(I’m a different JC than the lowercase one above me)

  6. Hm. My son has just started reading The Hardy Boys (is on book 2 now).
    Never did read them myself.

  7. Where is Nancy Drew living now? In the neighborhood in Gary Indiana where she originated (my wife’s grandmother had property a block from Nancy’s high school) most crimes now have simple motives like needing money for crack or “he done messed with my woman”.

  8. I could never get through an entire Hardy Boys/Nancy Drew book. The Alfred Hitchcock and the Three Investigators series were more my style. They seemed to have a little more meat to them.

  9. Bill Leonard says:

    Nancy Drew? The Hardy Boys? No, thank you. And I don’t buy the line that the earlier (published in the 1930s) volumes were written to any “higher standard”; the Hardy Boys sure as hell weren’t.

    I never cared much for the Hardy Boys when I was a kid. When I began reading to my own sons, and encouraging them to read (we’re talking age 6-7-8 here), I tried a Hardy Boys. It was wretched. The author (not necessarily the guy whose name appeared on the cover, I understand) spent an inordinate amount of time referring to and encouraging the reader to buy other books in the series, when he wasn’t dealing with rather nasty stereotypes: the silly and supercilious old aunt, the goofy Chinese houseboy’s mangling of the English language, and so forth. The kids weren’t interested, and by chapter three the Hardy Boys were jettisoned, never to appear in the house again.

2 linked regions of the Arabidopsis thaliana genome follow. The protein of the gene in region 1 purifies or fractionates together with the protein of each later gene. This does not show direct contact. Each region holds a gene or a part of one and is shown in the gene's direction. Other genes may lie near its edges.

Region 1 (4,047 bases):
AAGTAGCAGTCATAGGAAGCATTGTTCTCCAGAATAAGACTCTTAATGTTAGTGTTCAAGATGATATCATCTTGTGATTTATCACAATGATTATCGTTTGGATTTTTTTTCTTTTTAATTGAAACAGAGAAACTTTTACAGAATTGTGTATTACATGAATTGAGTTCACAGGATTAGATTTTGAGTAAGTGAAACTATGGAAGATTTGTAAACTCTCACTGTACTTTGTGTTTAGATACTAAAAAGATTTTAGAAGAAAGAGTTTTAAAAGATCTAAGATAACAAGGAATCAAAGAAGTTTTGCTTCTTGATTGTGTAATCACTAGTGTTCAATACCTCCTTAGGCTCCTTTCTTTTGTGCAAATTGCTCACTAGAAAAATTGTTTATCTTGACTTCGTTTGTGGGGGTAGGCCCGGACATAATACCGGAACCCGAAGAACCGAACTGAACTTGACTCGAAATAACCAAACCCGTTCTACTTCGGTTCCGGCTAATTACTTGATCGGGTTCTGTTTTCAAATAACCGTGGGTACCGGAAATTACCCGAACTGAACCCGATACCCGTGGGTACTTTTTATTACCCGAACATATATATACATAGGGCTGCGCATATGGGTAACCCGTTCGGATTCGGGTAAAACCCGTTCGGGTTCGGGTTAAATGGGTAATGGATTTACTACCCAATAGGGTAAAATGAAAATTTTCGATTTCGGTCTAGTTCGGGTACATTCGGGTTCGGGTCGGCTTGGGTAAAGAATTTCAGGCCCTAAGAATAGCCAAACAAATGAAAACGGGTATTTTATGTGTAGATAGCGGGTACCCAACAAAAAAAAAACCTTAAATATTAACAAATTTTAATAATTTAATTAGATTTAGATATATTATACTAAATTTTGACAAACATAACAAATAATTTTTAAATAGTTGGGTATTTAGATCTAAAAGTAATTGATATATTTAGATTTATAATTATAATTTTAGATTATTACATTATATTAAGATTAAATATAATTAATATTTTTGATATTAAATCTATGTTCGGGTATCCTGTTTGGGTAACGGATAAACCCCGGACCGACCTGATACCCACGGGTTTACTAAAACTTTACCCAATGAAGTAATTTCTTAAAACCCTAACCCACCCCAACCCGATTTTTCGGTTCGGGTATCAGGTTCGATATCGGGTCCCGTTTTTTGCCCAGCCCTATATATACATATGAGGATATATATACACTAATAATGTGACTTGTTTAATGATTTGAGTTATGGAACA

And, when I was a kid, by the time I was old enough for the Hardy Boys and the rest, I was already gobbling up every juvenile biography I could find about Davey Crockett, Daniel Boone, George Washington, G.W. Carver, Thomas Jefferson, Wild Bill Hickock, Buffalo Bill, Robert E. Lee, U.S. Grant and others, along with Tom Sawyer and a fairly difficult Adventures of Robin Hood (both of the latter at age 8). By the time I was 10 or so, I had discovered Jack London’s Alaska stories and Sherlock Holmes, along with Heinlein, Bradbury, the Rafael Sabbatini historical potboilers, and others — including, of course, the great old pre-Comics Code EC comics. And compared with all those, the Hardy Boys were just a little too tame and dreary.

  10. I loved Nancy Drew when I was in elementary school — and I also loved those juvenile biographies. I got five hand-me-down books from my cousin, including George